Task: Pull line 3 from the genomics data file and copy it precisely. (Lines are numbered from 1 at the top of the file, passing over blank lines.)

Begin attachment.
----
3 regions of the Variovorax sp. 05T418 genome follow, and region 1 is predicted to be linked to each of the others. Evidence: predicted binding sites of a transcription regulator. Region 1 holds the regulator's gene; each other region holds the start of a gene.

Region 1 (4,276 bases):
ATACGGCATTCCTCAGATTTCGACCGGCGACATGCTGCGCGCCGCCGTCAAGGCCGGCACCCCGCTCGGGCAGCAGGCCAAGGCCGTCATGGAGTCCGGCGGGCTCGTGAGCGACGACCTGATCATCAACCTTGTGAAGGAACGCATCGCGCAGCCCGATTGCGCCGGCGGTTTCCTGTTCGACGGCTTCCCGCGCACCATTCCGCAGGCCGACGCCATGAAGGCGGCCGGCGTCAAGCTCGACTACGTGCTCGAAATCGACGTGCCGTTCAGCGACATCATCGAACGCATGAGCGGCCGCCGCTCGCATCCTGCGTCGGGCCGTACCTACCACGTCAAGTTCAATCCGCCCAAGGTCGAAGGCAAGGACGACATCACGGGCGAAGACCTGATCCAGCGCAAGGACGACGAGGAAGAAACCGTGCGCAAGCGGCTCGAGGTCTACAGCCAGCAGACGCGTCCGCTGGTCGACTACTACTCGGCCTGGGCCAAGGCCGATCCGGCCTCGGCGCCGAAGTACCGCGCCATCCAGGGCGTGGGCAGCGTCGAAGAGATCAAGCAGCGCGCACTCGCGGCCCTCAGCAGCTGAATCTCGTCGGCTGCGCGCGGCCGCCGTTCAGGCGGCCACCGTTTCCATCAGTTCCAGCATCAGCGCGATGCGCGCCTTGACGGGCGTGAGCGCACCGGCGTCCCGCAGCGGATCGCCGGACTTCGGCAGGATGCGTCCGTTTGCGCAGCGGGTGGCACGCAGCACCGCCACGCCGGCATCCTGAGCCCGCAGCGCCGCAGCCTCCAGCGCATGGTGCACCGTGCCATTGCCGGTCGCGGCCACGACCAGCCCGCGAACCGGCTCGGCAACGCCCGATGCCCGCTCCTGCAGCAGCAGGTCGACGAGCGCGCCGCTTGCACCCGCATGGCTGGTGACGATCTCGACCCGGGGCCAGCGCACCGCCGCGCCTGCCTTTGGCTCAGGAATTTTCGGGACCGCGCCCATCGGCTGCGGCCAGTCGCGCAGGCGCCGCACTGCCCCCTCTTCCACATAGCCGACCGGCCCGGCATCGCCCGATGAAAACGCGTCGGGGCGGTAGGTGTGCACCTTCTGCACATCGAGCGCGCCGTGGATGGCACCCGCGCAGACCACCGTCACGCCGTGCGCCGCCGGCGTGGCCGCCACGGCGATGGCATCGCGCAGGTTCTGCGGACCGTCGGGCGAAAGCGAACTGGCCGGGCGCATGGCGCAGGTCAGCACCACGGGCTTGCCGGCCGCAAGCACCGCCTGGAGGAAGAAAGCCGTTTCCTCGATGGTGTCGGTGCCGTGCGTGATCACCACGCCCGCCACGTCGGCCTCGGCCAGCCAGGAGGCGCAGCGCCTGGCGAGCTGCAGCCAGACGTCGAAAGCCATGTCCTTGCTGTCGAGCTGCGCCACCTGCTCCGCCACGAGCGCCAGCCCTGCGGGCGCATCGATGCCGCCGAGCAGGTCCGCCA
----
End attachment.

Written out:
ATACGGCATTCCTCAGATTTCGACCGGCGACATGCTGCGCGCCGCCGTCAAGGCCGGCACCCCGCTCGGGCAGCAGGCCAAGGCCGTCATGGAGTCCGGCGGGCTCGTGAGCGACGACCTGATCATCAACCTTGTGAAGGAACGCATCGCGCAGCCCGATTGCGCCGGCGGTTTCCTGTTCGACGGCTTCCCGCGCACCATTCCGCAGGCCGACGCCATGAAGGCGGCCGGCGTCAAGCTCGACTACGTGCTCGAAATCGACGTGCCGTTCAGCGACATCATCGAACGCATGAGCGGCCGCCGCTCGCATCCTGCGTCGGGCCGTACCTACCACGTCAAGTTCAATCCGCCCAAGGTCGAAGGCAAGGACGACATCACGGGCGAAGACCTGATCCAGCGCAAGGACGACGAGGAAGAAACCGTGCGCAAGCGGCTCGAGGTCTACAGCCAGCAGACGCGTCCGCTGGTCGACTACTACTCGGCCTGGGCCAAGGCCGATCCGGCCTCGGCGCCGAAGTACCGCGCCATCCAGGGCGTGGGCAGCGTCGAAGAGATCAAGCAGCGCGCACTCGCGGCCCTCAGCAGCTGAATCTCGTCGGCTGCGCGCGGCCGCCGTTCAGGCGGCCACCGTTTCCATCAGTTCCAGCATCAGCGCGATGCGCGCCTTGACGGGCGTGAGCGCACCGGCGTCCCGCAGCGGATCGCCGGACTTCGGCAGGATGCGTCCGTTTGCGCAGCGGGTGGCACGCAGCACCGCCACGCCGGCATCCTGAGCCCGCAGCGCCGCAGCCTCCAGCGCATGGTGCACCGTGCCATTGCCGGTCGCGGCCACGACCAGCCCGCGAACCGGCTCGGCAACGCCCGATGCCCGCTCCTGCAGCAGCAGGTCGACGAGCGCGCCGCTTGCACCCGCATGGCTGGTGACGATCTCGACCCGGGGCCAGCGCACCGCCGCGCCTGCCTTTGGCTCAGGAATTTTCGGGACCGCGCCCATCGGCTGCGGCCAGTCGCGCAGGCGCCGCACTGCCCCCTCTTCCACATAGCCGACCGGCCCGGCATCGCCCGATGAAAACGCGTCGGGGCGGTAGGTGTGCACCTTCTGCACATCGAGCGCGCCGTGGATGGCACCCGCGCAGACCACCGTCACGCCGTGCGCCGCCGGCGTGGCCGCCACGGCGATGGCATCGCGCAGGTTCTGCGGACCGTCGGGCGAAAGCGAACTGGCCGGGCGCATGGCGCAGGTCAGCACCACGGGCTTGCCGGCCGCAAGCACCGCCTGGAGGAAGAAAGCCGTTTCCTCGATGGTGTCGGTGCCGTGCGTGATCACCACGCCCGCCACGTCGGCCTCGGCCAGCCAGGAGGCGCAGCGCCTGGCGAGCTGCAGCCAGACGTCGAAAGCCATGTCCTTGCTGTCGAGCTGCGCCACCTGCTCCGCCACGAGCGCCAGCCCTGCGGGCGCATCGATGCCGCCGAGCAGGTCCGCCA